Global Disruptions and Supply Chain Resilience

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Global Trade

Global Disruptions and Supply Chain Resilience

Global supply chains have presumably faced the toughest of times since last 2.5 years. First it was braving the COVID-19 pandemic, which was later followed by global events such as Suez Canal blockage, Ukraine conflict, and China shutdown. While companies have been brave enough to fight these demons from time to time, but are we in a position to make our supply chains disruption-proof, yet? In extension to the ongoing developments, we reached out to supply chain leaders of companies and analysts for their analysis of the situation and how are they devising supply chain strategies for their respective organizations to tide the tumultuous times. Here’s what they said…

What has been the impact of the prolonged Covid-19 pandemic and other global events such as Ukraine –Russia war on supply chain matrix?

Yogesh Sarin, Director – Supply Chain South Asia Operations, Dell Technologies: Covid crippled the supply chain and then the war in Ukraine knocked it to its knees. The impact was sudden and widespread that did not leave many businesses unaffected. As an integral part of value chain, both within and across international borders, big disruption happened in businesses in getting products and services to customers. While pandemic led to shut down of borders with very limited transportation and travel, war paralyzed the commodity supplies.

Chandan Shirbhayye, AVP & Head —Supply Chain, Aragen Life Sciences: Pandemic started in early 2020 and by end of 2020, most of the supply chains had adapted to pandemic related challenges and have been able to mitigate the impact as compared to initial pandemic days. Certain unexpected global events such as Ukraine Conflict, Suez Canal blockage & China Shutdown impacted the recovery adversely. Crude prices, Domestic Currency Fluctuations & demand -supply imbalance has resulted in prices of some of the input materials escalating and increasing supply uncertainties. Supply chains with local dependency would be relatively less impacted but globally depended on supply chain would have faced cost & timelines impact.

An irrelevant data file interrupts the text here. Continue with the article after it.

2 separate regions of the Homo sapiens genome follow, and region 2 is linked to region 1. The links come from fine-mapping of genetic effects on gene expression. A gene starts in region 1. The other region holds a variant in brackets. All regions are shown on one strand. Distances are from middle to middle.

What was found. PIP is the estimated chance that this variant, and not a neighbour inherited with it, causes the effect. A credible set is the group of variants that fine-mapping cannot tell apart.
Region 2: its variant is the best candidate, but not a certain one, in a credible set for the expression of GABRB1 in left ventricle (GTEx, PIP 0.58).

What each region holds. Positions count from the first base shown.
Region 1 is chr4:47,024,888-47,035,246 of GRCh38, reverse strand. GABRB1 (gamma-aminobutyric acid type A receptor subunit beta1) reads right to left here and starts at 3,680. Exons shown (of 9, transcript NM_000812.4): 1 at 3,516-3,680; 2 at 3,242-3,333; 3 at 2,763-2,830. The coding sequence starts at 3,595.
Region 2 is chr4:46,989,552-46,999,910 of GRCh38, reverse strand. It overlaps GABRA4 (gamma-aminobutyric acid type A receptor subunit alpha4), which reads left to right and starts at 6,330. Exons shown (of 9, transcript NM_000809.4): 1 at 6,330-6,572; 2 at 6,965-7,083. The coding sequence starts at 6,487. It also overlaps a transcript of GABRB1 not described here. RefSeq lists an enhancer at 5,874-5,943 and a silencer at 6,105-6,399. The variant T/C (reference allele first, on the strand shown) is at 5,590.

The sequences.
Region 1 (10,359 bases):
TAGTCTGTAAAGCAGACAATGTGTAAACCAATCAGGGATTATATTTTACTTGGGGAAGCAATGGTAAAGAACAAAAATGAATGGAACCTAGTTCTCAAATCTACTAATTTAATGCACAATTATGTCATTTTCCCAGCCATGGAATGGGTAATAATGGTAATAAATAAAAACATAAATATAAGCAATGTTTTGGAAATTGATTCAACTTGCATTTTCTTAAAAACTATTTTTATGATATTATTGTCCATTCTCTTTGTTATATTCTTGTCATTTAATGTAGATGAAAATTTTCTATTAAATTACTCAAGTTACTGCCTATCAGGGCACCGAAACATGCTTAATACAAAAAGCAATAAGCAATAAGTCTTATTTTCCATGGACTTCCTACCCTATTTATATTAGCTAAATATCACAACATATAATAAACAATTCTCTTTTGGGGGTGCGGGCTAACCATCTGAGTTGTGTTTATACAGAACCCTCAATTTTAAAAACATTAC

Krishna Barad, Partner / Customs & International Trade, & Rohan Shah, Manager – IDT, BDO India LLP: Global supply chain matrix was already affected on account of COVID-19 pandemic. However, just when global supply chain was slowing starting to recover, Ukraine– Russia war has added further fuel to the fire. Due to war, there has been substantial surge in prices of oil and gas which is directly bound to affect supply chain matrix globally. Further, there has been considerable rise in air cargo and shipping line charges which has resulted into pressure on supply chain matrix globally. Further, Ukraine and Russia being global exporters of agricultural products, minerals, etc., have duly affected supply of the said products across the globe.

There have been major air & sea freight disruptions because of the same. What have been the challenges related to these?

Yogesh Sarin: These disruptions led to obstructions for international trade and transportation though differently across air, freight and sea sectors bringing a meta-uncertainty. Dead freight agreements with airlines had little significance since there were no flights in the Air. Lockdowns & war led to various shipping routes being cut, logistics firms suspending services and air freight rates skyrocketing. As a consequence, container availability, congestion at ports, custom clearance delays and crew crises became regular.

Chandan Shirbhayye: Most of the freight forwarders & 3PL logistics partners had already started factoring in Pandemic related costs in their workings as they had to implement lot of additional activities as compared to pre-pandemic circumstances. Added to it the capacity crunch, skewed demand & rerouting of network also resulted in lot of blank sailings, congestion at various points & non-availability of crews which further impacted the logistics operations. Increased Crude prices have resulted in fuel cost going up which compounded the cost challenges. Overall, this created uncertainty in terms of timelines and cost of logistics escalated to unprecedented levels.